The NHL announced Monday that it has not received any positive coronavirus tests over the past week. The league administered 4,256 tests to more than 800 players during that span.
It’s a positive sign as the NHL enters Phase 4 in its return-to-play plan. The 24 teams participating in this summer’s tournament traveled to their hub cities (Toronto for the Eastern Conference, Edmonton, Alberta, for the Western Conference) on Sunday. Each team gets one exhibition game this week before meaningful games begin Saturday, Aug. 1.
The NHL says that during training camps, there were a total of two positive tests, and both occurred during the period of July 13-17.
Each team has brought a 52-member traveling party to the hub cities, and from now on everyone in the bubble will be tested daily. Commissioner Gary Bettman has said that will cost the league “millions” but is a necessary measure to complete the 2019-20 season. The NHL waited until as late as possible to name its restart locations, and chose two Canadian cities because of their relatively low COVID-19 numbers.
The league has made it a policy not to identify anyone with a positive test, and decided to designate all injury or medical absences as a player being “unfit to play.”
“We’ve talked to the NHLPA about it and continue to feel that medical privacy is important in this process. Having said that, we have an obligation as a league to have some transparency with respect to the COVID virus,” NHL deputy commissioner Bill Daly said. “At least for now, we’re going to maintain a policy where the league is announcing [testing] numbers and clubs are prohibited from giving any information with respect to COVID test results; and, for the purposes of making the system work, any injury information, going forward.”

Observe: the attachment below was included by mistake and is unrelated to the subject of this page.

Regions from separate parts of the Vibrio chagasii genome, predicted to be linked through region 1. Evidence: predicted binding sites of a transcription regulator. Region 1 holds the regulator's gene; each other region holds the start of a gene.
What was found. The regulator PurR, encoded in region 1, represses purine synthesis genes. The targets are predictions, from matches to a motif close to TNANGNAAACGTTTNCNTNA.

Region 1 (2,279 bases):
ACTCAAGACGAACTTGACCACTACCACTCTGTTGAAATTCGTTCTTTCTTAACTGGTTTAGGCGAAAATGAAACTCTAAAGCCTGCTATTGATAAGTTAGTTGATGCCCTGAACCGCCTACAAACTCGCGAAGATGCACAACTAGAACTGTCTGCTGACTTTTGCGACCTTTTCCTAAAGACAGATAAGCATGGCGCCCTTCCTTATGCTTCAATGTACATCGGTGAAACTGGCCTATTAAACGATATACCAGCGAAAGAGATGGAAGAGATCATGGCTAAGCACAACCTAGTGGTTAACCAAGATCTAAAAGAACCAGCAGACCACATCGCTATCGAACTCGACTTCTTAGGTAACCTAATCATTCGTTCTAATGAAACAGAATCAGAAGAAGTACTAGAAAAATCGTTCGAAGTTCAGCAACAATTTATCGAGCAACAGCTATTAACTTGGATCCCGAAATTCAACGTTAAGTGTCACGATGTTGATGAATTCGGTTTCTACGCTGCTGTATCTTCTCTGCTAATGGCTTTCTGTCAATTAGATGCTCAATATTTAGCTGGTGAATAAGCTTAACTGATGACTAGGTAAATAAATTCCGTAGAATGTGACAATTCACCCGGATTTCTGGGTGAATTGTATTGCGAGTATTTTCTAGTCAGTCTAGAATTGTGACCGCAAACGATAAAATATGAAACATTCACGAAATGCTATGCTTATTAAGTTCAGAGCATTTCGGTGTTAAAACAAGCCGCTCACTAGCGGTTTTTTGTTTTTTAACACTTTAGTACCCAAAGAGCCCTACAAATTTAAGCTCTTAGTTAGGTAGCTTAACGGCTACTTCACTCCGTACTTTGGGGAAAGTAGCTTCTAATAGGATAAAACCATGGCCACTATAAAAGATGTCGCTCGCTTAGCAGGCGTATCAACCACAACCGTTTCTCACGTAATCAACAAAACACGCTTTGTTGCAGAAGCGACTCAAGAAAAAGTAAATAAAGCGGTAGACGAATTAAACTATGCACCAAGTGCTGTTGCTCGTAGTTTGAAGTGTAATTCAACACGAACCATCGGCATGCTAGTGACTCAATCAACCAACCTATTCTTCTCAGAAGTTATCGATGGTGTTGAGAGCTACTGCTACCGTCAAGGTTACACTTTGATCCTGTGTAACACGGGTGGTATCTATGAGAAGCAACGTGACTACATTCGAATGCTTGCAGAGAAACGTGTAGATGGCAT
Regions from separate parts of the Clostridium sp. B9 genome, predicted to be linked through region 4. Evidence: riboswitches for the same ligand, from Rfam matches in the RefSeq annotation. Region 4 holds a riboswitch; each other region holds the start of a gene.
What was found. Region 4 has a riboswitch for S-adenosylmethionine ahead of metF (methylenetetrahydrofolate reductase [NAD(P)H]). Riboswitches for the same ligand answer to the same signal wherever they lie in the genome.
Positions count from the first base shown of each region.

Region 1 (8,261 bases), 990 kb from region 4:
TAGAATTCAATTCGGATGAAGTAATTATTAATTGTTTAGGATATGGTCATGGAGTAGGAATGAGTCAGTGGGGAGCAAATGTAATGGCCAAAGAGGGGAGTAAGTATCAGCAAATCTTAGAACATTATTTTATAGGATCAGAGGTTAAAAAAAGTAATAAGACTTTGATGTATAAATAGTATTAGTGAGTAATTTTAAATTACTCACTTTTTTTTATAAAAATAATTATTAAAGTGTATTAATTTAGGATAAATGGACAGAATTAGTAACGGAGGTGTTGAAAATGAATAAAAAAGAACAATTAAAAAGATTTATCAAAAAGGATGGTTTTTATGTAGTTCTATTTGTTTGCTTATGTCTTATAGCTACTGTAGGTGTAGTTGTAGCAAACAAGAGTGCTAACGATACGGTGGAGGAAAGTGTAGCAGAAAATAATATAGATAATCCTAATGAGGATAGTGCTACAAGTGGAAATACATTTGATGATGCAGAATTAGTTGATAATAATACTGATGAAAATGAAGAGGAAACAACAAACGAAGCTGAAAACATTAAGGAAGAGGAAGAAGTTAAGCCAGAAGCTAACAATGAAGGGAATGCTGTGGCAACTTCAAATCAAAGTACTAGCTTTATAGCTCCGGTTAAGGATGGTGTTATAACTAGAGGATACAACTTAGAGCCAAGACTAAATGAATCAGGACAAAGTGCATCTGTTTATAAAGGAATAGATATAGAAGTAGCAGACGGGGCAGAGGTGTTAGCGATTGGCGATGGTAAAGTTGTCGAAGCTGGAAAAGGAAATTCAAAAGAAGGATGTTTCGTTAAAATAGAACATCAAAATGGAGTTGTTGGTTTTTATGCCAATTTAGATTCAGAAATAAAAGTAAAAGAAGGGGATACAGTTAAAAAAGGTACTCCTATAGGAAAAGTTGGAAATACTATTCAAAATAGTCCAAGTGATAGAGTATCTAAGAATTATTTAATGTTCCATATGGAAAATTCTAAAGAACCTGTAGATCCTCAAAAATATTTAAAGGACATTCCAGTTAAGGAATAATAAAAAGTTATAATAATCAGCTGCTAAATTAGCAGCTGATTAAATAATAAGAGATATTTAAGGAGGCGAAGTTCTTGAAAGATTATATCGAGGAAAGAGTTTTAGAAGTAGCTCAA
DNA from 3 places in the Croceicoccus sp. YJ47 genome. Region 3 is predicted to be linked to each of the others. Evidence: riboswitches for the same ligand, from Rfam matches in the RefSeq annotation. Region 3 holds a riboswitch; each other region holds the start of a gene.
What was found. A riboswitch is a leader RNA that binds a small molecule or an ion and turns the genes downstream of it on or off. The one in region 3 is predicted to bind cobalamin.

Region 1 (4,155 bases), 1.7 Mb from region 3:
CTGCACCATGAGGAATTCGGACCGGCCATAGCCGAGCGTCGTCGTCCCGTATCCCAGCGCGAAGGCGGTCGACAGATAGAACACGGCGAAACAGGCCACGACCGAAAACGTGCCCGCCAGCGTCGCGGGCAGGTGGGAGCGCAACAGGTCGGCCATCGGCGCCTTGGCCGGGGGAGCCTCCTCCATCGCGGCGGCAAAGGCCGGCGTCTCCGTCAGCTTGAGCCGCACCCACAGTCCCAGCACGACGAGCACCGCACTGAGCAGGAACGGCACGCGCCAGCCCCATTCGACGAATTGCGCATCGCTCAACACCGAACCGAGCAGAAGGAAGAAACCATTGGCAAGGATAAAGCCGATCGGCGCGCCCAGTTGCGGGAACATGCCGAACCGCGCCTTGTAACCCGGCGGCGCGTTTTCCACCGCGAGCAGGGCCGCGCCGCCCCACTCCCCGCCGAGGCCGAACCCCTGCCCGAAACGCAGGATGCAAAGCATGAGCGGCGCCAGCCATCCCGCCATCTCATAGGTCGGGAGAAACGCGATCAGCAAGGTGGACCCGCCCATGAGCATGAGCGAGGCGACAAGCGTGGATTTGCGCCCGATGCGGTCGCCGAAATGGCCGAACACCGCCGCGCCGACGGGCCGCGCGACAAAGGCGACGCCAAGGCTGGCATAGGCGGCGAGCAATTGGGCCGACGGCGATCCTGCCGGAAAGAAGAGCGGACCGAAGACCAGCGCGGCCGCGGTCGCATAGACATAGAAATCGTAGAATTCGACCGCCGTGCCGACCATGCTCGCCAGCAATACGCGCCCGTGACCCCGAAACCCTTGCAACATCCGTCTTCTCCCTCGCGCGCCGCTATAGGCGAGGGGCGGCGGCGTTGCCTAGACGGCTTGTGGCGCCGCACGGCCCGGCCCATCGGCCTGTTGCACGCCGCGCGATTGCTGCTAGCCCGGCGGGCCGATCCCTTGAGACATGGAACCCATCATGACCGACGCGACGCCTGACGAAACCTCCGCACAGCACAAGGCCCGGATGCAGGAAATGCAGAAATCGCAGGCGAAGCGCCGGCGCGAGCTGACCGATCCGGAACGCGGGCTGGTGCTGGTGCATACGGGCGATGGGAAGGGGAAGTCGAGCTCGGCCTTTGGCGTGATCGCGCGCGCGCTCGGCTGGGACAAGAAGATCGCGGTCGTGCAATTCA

Last week, Chicago Blackhawks goalie Corey Crawford revealed he had tested positive for COVID-19, but recovered. The diagnosis forced Crawford to miss nearly all of Chicago’s training camp, however he traveled with the team to Edmonton.
“The first few days that I started feeling symptoms, that was the hardest,” Crawford said in a video call. “The last couple weeks, maybe a little bit more, was a little bit easier. But I still couldn’t really do much in case there was something wrong with my lungs or my heart, so we had to get that checked out first before I really started pushing in the gym or come on the ice.”